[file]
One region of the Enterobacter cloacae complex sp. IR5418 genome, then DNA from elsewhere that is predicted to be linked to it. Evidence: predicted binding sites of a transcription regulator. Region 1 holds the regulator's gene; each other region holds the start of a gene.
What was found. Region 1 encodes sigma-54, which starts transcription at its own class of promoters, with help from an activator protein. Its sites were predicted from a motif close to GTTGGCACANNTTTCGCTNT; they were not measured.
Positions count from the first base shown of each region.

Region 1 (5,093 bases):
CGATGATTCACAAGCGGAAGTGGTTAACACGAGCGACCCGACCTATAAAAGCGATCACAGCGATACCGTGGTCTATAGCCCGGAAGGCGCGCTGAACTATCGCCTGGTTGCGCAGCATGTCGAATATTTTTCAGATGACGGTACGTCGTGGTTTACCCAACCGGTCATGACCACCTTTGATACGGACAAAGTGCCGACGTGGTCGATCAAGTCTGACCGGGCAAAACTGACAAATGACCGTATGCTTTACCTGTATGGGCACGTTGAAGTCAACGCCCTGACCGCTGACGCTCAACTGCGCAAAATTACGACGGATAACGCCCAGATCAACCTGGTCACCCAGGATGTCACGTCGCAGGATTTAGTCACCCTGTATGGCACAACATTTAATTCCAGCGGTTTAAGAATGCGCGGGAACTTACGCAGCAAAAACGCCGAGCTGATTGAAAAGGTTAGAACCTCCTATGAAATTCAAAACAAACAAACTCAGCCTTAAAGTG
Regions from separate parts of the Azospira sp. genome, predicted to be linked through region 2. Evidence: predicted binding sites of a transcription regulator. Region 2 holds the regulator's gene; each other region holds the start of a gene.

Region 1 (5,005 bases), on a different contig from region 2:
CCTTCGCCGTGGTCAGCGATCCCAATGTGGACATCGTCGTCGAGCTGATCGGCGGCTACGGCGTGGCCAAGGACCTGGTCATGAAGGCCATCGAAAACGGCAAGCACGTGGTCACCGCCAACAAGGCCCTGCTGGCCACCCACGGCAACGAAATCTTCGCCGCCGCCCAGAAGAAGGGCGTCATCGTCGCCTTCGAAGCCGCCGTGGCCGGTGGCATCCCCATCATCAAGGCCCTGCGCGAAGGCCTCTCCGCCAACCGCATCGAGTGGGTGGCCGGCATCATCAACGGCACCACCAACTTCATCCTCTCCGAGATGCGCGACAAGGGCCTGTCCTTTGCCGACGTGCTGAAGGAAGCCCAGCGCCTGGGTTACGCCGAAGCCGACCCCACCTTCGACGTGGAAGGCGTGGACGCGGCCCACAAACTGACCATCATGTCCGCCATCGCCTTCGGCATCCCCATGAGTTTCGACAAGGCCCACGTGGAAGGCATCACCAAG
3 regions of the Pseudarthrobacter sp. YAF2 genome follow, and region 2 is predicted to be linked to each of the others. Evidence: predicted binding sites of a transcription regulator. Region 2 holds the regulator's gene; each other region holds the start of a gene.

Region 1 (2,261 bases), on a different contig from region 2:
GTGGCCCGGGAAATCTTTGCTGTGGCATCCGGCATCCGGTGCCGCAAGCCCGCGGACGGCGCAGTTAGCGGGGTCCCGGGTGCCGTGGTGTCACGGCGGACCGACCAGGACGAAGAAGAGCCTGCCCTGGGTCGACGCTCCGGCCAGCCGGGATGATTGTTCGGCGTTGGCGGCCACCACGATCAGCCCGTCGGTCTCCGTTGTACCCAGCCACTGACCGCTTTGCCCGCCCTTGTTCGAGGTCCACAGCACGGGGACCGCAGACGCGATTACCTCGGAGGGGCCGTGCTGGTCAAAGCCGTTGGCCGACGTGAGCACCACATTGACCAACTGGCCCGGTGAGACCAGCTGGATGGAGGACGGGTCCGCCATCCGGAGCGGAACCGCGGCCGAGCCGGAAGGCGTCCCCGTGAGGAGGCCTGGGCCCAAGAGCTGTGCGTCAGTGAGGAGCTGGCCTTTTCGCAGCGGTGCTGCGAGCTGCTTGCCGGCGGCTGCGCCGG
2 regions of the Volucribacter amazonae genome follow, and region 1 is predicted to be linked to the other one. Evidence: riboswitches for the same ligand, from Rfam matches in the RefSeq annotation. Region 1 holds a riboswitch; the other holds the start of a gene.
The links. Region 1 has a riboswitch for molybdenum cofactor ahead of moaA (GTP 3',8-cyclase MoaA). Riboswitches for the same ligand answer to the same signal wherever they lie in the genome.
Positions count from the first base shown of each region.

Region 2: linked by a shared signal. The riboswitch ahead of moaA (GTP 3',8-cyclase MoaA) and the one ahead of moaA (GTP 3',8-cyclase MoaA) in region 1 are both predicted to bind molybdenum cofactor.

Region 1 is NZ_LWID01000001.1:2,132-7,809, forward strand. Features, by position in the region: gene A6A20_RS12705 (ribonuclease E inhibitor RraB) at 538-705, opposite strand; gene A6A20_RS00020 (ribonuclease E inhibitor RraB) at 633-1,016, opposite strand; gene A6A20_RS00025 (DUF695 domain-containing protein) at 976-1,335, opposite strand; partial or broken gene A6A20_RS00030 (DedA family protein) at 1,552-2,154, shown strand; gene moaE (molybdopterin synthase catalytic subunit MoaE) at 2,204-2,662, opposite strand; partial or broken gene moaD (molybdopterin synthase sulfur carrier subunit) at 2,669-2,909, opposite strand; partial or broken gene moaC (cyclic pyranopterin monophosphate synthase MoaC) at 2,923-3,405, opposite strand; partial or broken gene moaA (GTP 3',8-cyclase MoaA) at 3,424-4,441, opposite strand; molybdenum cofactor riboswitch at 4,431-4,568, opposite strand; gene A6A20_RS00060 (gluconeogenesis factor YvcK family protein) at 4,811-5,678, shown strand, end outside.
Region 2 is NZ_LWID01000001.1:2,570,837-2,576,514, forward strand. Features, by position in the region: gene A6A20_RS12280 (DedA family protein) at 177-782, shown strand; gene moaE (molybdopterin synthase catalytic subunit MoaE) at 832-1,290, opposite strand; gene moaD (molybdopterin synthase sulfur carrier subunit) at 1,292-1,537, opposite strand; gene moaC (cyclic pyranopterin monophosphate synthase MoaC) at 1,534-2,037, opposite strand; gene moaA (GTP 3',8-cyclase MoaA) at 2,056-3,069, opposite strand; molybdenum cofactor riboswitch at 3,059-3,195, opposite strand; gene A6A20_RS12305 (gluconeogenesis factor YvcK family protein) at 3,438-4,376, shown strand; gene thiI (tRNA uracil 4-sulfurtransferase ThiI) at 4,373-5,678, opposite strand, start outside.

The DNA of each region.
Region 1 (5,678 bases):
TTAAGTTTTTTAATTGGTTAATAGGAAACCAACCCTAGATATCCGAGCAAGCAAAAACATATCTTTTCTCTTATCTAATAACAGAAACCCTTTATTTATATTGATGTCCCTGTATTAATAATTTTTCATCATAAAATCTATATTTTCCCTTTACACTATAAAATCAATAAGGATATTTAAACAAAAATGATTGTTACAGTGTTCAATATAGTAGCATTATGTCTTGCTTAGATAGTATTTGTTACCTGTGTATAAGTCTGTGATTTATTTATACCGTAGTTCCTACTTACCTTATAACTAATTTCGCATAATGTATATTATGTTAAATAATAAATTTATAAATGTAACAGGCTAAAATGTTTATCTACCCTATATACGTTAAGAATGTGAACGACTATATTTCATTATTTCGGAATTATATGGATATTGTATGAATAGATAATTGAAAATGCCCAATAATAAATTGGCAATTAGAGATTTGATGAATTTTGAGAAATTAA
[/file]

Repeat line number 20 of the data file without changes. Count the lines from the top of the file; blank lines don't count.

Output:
TTAAGTTTTTTAATTGGTTAATAGGAAACCAACCCTAGATATCCGAGCAAGCAAAAACATATCTTTTCTCTTATCTAATAACAGAAACCCTTTATTTATATTGATGTCCCTGTATTAATAATTTTTCATCATAAAATCTATATTTTCCCTTTACACTATAAAATCAATAAGGATATTTAAACAAAAATGATTGTTACAGTGTTCAATATAGTAGCATTATGTCTTGCTTAGATAGTATTTGTTACCTGTGTATAAGTCTGTGATTTATTTATACCGTAGTTCCTACTTACCTTATAACTAATTTCGCATAATGTATATTATGTTAAATAATAAATTTATAAATGTAACAGGCTAAAATGTTTATCTACCCTATATACGTTAAGAATGTGAACGACTATATTTCATTATTTCGGAATTATATGGATATTGTATGAATAGATAATTGAAAATGCCCAATAATAAATTGGCAATTAGAGATTTGATGAATTTTGAGAAATTAA